as synonyms meaning "compounds consisting of a large number of monosaccharides linked glycosidically".[1] However, in practice the term glycan may also be used to refer to the carbohydrate portion of a glycoconjugate, such as a glycoprotein, glycolipid, or a proteoglycan, even if the carbohydrate is only an oligosaccharide.[2] Glycans usually consist solely of O-glycosidic linkages of monosaccharides. For example, cellulose is a glycan (or, to be more specific, a glucan) composed of β-1,4-linked D-glucose, and chitin is a glycan composed of β-1,4-linked N-acetyl-D-glucosamine
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Chemical Reaction
A chemical reaction is a process that leads to the transformation of one set of chemical substances to another.[1] Classically, chemical reactions encompass changes that only involve the positions of electrons in the forming and breaking of chemical bonds between atoms, with no change to the nuclei (no change to the elements present), and can often be described by a chemical equation. Nuclear chemistry is a sub-discipline of chemistry that involves the chemical reactions of unstable and radioactive elements where both electronic and nuclear changes can occur. The substance (or substances) initially involved in a chemical reaction are called reactants or reagents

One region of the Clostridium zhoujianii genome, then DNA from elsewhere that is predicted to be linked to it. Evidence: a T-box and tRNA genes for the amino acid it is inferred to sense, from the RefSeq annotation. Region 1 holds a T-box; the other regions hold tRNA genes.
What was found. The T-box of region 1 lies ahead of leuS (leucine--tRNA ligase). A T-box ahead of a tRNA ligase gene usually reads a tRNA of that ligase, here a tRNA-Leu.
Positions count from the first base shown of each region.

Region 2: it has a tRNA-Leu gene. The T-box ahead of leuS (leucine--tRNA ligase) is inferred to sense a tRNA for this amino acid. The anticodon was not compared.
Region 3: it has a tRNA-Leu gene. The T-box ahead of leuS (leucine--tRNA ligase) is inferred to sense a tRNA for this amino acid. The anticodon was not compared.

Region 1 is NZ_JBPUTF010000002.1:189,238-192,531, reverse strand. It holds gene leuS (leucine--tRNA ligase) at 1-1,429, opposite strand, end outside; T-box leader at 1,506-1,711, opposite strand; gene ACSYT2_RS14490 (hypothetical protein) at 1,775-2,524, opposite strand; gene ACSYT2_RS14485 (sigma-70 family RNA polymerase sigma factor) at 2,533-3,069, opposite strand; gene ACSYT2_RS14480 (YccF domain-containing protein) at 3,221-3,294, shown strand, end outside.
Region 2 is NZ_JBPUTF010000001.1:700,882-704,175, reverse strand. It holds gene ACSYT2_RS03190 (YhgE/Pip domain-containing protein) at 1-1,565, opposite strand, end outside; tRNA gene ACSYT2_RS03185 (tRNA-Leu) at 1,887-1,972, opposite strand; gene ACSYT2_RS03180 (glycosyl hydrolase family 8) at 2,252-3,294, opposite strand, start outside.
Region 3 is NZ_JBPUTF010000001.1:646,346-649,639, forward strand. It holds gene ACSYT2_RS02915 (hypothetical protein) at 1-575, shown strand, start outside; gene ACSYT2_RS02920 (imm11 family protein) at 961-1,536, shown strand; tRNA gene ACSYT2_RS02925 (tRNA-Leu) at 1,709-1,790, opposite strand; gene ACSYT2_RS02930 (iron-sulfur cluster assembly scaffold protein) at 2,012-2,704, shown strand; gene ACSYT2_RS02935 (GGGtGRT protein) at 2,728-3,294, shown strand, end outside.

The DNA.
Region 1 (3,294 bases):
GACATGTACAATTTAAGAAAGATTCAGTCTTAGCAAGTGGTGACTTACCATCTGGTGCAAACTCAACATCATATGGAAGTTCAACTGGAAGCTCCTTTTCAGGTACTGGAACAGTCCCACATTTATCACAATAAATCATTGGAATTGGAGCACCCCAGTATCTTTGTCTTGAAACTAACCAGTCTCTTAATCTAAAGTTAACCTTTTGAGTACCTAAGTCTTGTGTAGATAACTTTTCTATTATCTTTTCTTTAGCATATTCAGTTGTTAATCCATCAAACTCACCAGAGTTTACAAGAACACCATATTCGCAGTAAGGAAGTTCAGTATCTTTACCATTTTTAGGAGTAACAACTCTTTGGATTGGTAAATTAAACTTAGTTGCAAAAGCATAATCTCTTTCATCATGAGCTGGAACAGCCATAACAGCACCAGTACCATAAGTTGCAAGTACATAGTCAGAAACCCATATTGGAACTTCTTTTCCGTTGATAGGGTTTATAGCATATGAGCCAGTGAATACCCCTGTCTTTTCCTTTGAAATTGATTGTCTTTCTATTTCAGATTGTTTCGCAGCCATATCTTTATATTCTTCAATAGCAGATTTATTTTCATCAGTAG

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Enzyme Nomenclature
The Enzyme
Enzyme
Commission number (EC number) is a numerical classification scheme for enzymes, based on the chemical reactions they catalyze.[1] As a system of enzyme nomenclature, every EC number is associated with a recommended name for the respective enzyme. Strictly speaking, EC numbers do not specify enzymes, but enzyme-catalyzed reactions
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Approved Drugs
An approved drug is a preparation that has been validated for a therapeutic use by a ruling authority of a government. In the United States, the FDA approves drugs. Before a drug can be prescribed, it must undergo the FDA's approval process. Drug companies seeking to sell a drug in the United States
United States
must first test it. The company then sends the Center for Drug Evaluation and Research (CDER)[1] evidence from these tests to prove the drug is safe and effective for its intended use. A team of CDER physicians, statisticians, chemists, pharmacologists, and other scientists reviews the company's data and proposed labeling. If this independent and unbiased review establishes that a drug's health benefits outweigh its known risks, the drug is approved for sale
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Transcription (genetics)
Transcription is the first step of gene expression, in which a particular segment of DNA
DNA
is copied into RNA
RNA
(especially mRNA) by the enzyme RNA
RNA
polymerase. Both DNA
DNA
and RNA
RNA
are nucleic acids, which use base pairs of nucleotides as a complementary language. During transcription, a DNA